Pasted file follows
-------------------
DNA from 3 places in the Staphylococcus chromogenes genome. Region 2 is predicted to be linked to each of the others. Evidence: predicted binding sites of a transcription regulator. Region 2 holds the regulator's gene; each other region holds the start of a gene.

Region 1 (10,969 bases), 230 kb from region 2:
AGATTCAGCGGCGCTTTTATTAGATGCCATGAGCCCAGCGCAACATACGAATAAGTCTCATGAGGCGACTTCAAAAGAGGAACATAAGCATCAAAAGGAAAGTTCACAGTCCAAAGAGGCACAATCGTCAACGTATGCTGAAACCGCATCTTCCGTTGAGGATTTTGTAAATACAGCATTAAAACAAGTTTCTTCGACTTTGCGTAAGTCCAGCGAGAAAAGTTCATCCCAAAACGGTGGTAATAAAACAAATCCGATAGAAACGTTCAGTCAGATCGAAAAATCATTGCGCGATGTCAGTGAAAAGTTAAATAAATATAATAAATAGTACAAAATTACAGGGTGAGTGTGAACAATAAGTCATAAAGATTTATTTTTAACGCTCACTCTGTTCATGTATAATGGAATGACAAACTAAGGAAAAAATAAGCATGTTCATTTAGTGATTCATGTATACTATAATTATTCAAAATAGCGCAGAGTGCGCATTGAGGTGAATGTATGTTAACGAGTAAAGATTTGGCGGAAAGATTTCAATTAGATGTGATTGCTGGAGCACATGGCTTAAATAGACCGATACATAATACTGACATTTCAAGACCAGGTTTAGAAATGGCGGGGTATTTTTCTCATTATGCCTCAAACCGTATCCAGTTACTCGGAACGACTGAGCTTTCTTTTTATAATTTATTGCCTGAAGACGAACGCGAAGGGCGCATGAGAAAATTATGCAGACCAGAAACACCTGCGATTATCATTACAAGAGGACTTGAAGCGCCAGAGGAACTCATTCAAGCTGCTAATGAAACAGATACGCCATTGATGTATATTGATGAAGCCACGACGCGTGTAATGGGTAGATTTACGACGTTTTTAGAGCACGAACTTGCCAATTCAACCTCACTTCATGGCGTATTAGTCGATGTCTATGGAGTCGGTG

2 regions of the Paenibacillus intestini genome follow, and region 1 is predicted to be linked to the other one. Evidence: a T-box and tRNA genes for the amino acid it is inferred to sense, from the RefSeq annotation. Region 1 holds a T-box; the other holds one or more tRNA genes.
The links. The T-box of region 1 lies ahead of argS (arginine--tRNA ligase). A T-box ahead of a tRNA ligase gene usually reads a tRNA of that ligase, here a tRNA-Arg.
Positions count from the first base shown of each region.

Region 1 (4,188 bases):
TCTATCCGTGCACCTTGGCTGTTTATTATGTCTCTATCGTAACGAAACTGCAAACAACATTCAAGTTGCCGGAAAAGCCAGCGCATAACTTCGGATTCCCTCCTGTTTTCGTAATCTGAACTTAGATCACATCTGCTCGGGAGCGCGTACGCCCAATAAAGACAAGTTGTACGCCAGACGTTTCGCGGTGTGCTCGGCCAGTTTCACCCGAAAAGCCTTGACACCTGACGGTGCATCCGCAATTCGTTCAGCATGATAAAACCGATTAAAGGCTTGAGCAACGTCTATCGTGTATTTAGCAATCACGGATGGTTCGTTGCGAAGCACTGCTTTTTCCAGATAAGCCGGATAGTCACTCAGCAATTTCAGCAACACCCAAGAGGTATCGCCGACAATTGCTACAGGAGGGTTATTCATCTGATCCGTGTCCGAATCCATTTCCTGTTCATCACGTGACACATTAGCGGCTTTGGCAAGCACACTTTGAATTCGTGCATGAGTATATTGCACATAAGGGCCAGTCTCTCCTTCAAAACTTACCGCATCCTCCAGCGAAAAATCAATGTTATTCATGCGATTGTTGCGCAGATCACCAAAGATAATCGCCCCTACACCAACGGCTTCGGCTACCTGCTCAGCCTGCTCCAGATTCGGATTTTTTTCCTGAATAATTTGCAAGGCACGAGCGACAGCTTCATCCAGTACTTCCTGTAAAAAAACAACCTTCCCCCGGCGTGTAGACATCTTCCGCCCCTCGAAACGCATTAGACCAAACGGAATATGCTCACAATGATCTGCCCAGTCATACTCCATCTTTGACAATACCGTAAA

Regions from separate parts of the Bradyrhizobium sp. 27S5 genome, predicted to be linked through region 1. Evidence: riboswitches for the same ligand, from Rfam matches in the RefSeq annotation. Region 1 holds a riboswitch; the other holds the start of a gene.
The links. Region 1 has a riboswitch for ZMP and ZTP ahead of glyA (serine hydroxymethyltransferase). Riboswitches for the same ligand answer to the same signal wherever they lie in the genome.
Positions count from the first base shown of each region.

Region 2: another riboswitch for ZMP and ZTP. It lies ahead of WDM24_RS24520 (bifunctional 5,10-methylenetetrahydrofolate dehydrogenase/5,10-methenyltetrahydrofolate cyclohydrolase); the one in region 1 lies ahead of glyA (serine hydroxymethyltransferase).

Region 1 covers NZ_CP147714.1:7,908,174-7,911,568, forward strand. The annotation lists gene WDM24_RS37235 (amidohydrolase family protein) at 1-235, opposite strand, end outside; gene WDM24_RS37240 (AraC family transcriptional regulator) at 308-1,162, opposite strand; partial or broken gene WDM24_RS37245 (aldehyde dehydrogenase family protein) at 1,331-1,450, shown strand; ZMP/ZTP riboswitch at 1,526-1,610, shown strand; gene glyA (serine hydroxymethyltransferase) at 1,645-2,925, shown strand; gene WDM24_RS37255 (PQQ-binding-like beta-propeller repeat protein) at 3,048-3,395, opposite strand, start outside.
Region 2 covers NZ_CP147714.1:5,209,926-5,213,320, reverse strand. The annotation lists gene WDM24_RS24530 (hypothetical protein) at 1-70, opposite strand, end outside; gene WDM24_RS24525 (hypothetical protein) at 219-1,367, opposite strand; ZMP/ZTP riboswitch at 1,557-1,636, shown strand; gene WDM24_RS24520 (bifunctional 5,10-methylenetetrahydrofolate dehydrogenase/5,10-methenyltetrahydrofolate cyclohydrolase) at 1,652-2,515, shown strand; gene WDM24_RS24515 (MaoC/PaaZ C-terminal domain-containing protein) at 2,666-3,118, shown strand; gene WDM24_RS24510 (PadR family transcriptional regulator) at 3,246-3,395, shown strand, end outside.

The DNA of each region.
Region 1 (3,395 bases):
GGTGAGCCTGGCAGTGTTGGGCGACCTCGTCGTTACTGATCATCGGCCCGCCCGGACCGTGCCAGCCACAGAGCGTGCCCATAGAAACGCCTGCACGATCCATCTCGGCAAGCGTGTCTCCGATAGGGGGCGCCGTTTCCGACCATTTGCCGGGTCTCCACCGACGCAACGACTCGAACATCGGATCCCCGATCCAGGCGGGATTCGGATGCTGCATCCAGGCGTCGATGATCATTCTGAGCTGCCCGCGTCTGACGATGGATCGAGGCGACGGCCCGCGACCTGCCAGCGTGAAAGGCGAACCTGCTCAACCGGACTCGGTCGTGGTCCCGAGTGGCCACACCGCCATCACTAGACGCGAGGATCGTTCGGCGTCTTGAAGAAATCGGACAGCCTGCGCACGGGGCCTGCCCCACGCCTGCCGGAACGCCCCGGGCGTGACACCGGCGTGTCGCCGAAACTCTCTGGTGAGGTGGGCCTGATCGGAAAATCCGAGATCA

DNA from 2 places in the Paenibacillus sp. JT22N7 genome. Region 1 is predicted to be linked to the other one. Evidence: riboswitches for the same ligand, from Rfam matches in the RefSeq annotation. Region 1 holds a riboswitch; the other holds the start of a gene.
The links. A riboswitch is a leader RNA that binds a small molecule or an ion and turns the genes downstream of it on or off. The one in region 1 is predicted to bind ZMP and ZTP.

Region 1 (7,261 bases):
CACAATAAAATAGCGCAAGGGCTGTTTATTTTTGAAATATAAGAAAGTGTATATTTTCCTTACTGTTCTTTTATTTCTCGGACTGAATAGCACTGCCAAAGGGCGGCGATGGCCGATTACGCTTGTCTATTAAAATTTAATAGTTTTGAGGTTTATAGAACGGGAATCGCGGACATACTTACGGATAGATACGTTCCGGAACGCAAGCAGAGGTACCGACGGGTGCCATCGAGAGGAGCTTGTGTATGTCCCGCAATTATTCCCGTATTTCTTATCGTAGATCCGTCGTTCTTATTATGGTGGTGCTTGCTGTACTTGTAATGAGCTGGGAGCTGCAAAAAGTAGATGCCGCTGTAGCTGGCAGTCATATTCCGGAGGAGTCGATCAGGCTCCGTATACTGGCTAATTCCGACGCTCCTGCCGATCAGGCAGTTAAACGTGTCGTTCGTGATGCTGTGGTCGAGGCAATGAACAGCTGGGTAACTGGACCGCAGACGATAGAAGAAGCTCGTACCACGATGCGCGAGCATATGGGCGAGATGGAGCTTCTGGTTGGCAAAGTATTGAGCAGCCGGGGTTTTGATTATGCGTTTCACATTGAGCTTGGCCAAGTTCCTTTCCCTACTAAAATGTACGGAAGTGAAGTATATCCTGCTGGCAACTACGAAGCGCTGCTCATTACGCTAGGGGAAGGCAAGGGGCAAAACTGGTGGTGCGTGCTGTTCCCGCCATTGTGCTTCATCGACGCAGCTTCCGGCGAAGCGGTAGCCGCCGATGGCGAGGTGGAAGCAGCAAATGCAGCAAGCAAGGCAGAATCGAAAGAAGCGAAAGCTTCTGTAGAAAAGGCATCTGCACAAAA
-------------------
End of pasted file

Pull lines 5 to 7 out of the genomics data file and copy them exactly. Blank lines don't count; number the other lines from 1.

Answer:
The links. The T-box of region 1 lies ahead of argS (arginine--tRNA ligase). A T-box ahead of a tRNA ligase gene usually reads a tRNA of that ligase, here a tRNA-Arg.
Positions count from the first base shown of each region.

Region 1 (4,188 bases):